This helps maintain the eye-tracking system’s accuracy over time without sending it back to the factory for recalibration. While the patent does not specifically mention virtual reality (VR) headsets, it describes eye-tracking systems that can be used in various devices, including smaller form factors that may not offer the same support as a larger headset. Therefore, it is possible that the techniques disclosed in the patent could be applied to virtual reality (VR) headsets as well.

Perspective view of a display device having multiple sensors and light sources used for tracking at least one eye of a person. | Source: PATENTSCOPE

“The disclosed techniques provide enhanced eye tracking systems utilizing joint estimation of biological parameters and hardware parameters. By the use of joint estimation of biological parameters, e.g., direction and position of an eye, with concurrent estimation of hardware parameters, e.g., camera position or camera direction, a system can self-calibrate and provide eye tracking estimations that can allow a system to accommodate for deformations and other changes of a device,” reads the abstract for the patent.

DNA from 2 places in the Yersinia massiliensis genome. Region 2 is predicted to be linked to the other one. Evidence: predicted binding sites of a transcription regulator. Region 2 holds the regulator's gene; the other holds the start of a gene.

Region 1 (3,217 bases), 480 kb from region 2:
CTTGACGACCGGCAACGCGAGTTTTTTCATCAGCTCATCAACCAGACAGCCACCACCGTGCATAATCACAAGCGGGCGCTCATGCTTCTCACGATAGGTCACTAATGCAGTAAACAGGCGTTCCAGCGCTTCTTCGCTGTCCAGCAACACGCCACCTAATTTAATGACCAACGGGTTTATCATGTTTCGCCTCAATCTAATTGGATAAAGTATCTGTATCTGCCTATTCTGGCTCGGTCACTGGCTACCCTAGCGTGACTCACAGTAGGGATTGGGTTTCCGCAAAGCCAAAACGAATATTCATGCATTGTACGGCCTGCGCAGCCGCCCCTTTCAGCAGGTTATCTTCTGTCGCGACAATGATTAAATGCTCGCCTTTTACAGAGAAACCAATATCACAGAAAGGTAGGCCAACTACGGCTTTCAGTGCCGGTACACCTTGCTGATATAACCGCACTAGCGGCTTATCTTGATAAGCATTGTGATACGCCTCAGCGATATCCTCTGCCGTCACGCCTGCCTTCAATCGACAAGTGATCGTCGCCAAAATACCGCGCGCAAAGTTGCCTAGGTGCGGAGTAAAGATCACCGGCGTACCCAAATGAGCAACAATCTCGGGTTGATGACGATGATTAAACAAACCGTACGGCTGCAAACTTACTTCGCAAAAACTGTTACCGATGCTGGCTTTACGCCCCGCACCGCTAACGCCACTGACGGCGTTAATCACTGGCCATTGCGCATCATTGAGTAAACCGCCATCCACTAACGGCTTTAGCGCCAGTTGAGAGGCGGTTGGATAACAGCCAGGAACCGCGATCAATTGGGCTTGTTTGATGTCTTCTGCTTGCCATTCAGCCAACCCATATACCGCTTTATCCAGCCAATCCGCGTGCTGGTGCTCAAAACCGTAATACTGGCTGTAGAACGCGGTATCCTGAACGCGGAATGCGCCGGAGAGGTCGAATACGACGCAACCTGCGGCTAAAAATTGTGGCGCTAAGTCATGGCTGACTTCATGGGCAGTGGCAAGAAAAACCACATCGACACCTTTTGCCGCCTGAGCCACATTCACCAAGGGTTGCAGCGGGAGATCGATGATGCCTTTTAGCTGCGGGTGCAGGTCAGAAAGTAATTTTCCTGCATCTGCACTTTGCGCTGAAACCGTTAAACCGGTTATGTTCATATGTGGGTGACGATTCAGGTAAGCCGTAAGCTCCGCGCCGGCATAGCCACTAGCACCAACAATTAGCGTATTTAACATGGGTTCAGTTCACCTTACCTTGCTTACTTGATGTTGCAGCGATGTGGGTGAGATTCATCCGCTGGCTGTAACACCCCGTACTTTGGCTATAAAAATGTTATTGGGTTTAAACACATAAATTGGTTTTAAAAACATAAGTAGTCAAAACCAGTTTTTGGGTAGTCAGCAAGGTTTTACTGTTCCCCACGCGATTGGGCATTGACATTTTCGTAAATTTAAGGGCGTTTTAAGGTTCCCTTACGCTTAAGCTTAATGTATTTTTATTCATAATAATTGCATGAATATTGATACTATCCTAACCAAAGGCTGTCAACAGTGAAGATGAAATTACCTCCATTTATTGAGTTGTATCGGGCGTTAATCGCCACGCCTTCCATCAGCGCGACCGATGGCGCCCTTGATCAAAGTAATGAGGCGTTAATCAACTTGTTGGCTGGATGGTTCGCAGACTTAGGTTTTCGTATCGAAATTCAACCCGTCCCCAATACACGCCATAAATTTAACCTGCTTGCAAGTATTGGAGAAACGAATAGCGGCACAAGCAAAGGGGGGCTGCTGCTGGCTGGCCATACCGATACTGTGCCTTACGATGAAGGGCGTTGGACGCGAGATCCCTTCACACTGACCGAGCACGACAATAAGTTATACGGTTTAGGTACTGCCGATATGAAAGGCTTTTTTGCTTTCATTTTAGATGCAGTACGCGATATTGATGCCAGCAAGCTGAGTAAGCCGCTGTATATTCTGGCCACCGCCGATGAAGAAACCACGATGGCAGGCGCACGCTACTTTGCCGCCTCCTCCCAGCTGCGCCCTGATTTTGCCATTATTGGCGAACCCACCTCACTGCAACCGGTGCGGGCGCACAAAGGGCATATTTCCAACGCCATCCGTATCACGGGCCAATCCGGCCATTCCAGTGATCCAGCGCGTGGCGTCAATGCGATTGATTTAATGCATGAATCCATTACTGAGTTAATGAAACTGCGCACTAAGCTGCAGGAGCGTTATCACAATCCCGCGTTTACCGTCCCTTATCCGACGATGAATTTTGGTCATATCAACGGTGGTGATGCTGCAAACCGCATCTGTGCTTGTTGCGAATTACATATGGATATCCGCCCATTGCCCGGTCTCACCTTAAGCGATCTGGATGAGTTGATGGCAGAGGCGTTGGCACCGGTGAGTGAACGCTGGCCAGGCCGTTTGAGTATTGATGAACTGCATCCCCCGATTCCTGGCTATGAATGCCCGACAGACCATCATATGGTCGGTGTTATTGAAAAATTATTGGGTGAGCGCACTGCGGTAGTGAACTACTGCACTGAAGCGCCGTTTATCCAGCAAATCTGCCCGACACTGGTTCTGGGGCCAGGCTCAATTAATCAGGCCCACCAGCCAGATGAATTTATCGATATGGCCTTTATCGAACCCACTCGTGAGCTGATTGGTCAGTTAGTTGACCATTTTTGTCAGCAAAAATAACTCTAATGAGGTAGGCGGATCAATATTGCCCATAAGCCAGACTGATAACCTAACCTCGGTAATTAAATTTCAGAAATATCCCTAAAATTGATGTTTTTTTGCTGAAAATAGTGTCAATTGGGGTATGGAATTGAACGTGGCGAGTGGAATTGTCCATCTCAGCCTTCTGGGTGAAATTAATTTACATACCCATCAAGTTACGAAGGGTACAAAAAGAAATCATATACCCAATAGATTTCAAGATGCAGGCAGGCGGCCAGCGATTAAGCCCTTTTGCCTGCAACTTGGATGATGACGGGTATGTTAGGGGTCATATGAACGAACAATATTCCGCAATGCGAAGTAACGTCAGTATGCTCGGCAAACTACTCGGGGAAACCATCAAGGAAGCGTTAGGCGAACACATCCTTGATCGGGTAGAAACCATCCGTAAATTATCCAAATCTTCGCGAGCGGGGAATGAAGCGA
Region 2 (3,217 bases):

“The disclosed techniques include a method to model changes of a device, as well as detect and compensate for them while the eye-tracking device is in normal use, thereby preserving the performance of the system without requiring a factory-calibration procedure to be repeated.”

Interestingly, another patent, published just a few days before the one in question, also mentions a “head-mounted display with eye-tracking system.” This strengthens the possibility that Microsoft Corporation may be developing a virtual reality (VR) headset that incorporates the eye-tracking system described in the patent.

The previous patent describes a headset with a transparent cover, a display screen, and a light source that emits light to track the player’s eye movements. The headset also has specially curved areas to direct the eye-tracking light towards the player’s eye and a camera that can detect the reflected eye-tracking light.